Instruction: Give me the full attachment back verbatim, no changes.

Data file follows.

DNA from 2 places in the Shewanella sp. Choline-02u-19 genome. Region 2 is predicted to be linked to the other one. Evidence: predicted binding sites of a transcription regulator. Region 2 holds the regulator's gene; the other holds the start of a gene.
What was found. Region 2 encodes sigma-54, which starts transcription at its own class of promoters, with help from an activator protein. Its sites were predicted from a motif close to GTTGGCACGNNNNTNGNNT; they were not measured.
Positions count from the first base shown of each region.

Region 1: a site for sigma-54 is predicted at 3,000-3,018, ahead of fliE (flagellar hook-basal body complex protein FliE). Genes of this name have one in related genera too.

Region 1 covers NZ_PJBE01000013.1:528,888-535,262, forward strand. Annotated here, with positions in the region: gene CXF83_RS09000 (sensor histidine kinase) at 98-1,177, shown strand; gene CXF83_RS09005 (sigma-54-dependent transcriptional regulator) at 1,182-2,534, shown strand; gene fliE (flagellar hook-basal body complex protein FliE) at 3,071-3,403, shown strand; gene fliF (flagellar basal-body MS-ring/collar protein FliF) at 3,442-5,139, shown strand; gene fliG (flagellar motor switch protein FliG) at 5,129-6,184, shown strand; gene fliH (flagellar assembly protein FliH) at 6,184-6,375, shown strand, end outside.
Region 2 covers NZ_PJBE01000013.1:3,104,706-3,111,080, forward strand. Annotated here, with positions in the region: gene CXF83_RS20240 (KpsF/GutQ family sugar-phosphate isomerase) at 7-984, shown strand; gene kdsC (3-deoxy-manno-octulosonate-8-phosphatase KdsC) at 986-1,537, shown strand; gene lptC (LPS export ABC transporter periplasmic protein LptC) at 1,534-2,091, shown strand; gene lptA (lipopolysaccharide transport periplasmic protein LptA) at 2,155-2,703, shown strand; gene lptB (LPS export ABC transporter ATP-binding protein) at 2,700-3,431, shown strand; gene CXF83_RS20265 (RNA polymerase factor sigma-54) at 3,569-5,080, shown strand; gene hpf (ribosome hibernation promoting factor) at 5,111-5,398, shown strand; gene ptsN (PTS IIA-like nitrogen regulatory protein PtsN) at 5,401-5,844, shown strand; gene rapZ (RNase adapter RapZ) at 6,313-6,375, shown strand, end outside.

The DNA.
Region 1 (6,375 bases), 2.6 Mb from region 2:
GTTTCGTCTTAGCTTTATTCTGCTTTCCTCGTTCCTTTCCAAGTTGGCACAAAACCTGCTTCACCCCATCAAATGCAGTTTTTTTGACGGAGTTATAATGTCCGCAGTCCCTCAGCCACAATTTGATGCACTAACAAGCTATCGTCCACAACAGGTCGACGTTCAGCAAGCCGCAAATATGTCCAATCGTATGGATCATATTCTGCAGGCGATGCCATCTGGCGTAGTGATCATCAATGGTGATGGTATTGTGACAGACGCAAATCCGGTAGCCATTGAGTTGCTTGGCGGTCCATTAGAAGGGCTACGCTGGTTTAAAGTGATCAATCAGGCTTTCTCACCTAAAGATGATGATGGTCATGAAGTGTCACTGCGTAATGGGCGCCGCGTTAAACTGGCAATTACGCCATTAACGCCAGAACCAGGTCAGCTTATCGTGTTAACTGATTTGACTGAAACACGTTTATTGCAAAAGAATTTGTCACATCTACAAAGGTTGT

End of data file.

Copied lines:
DNA from 2 places in the Shewanella sp. Choline-02u-19 genome. Region 2 is predicted to be linked to the other one. Evidence: predicted binding sites of a transcription regulator. Region 2 holds the regulator's gene; the other holds the start of a gene.
What was found. Region 2 encodes sigma-54, which starts transcription at its own class of promoters, with help from an activator protein. Its sites were predicted from a motif close to GTTGGCACGNNNNTNGNNT; they were not measured.
Positions count from the first base shown of each region.

Region 1: a site for sigma-54 is predicted at 3,000-3,018, ahead of fliE (flagellar hook-basal body complex protein FliE). Genes of this name have one in related genera too.

Region 1 covers NZ_PJBE01000013.1:528,888-535,262, forward strand. Annotated here, with positions in the region: gene CXF83_RS09000 (sensor histidine kinase) at 98-1,177, shown strand; gene CXF83_RS09005 (sigma-54-dependent transcriptional regulator) at 1,182-2,534, shown strand; gene fliE (flagellar hook-basal body complex protein FliE) at 3,071-3,403, shown strand; gene fliF (flagellar basal-body MS-ring/collar protein FliF) at 3,442-5,139, shown strand; gene fliG (flagellar motor switch protein FliG) at 5,129-6,184, shown strand; gene fliH (flagellar assembly protein FliH) at 6,184-6,375, shown strand, end outside.
Region 2 covers NZ_PJBE01000013.1:3,104,706-3,111,080, forward strand. Annotated here, with positions in the region: gene CXF83_RS20240 (KpsF/GutQ family sugar-phosphate isomerase) at 7-984, shown strand; gene kdsC (3-deoxy-manno-octulosonate-8-phosphatase KdsC) at 986-1,537, shown strand; gene lptC (LPS export ABC transporter periplasmic protein LptC) at 1,534-2,091, shown strand; gene lptA (lipopolysaccharide transport periplasmic protein LptA) at 2,155-2,703, shown strand; gene lptB (LPS export ABC transporter ATP-binding protein) at 2,700-3,431, shown strand; gene CXF83_RS20265 (RNA polymerase factor sigma-54) at 3,569-5,080, shown strand; gene hpf (ribosome hibernation promoting factor) at 5,111-5,398, shown strand; gene ptsN (PTS IIA-like nitrogen regulatory protein PtsN) at 5,401-5,844, shown strand; gene rapZ (RNase adapter RapZ) at 6,313-6,375, shown strand, end outside.

The DNA.
Region 1 (6,375 bases), 2.6 Mb from region 2:
GTTTCGTCTTAGCTTTATTCTGCTTTCCTCGTTCCTTTCCAAGTTGGCACAAAACCTGCTTCACCCCATCAAATGCAGTTTTTTTGACGGAGTTATAATGTCCGCAGTCCCTCAGCCACAATTTGATGCACTAACAAGCTATCGTCCACAACAGGTCGACGTTCAGCAAGCCGCAAATATGTCCAATCGTATGGATCATATTCTGCAGGCGATGCCATCTGGCGTAGTGATCATCAATGGTGATGGTATTGTGACAGACGCAAATCCGGTAGCCATTGAGTTGCTTGGCGGTCCATTAGAAGGGCTACGCTGGTTTAAAGTGATCAATCAGGCTTTCTCACCTAAAGATGATGATGGTCATGAAGTGTCACTGCGTAATGGGCGCCGCGTTAAACTGGCAATTACGCCATTAACGCCAGAACCAGGTCAGCTTATCGTGTTAACTGATTTGACTGAAACACGTTTATTGCAAAAGAATTTGTCACATCTACAAAGGTTGT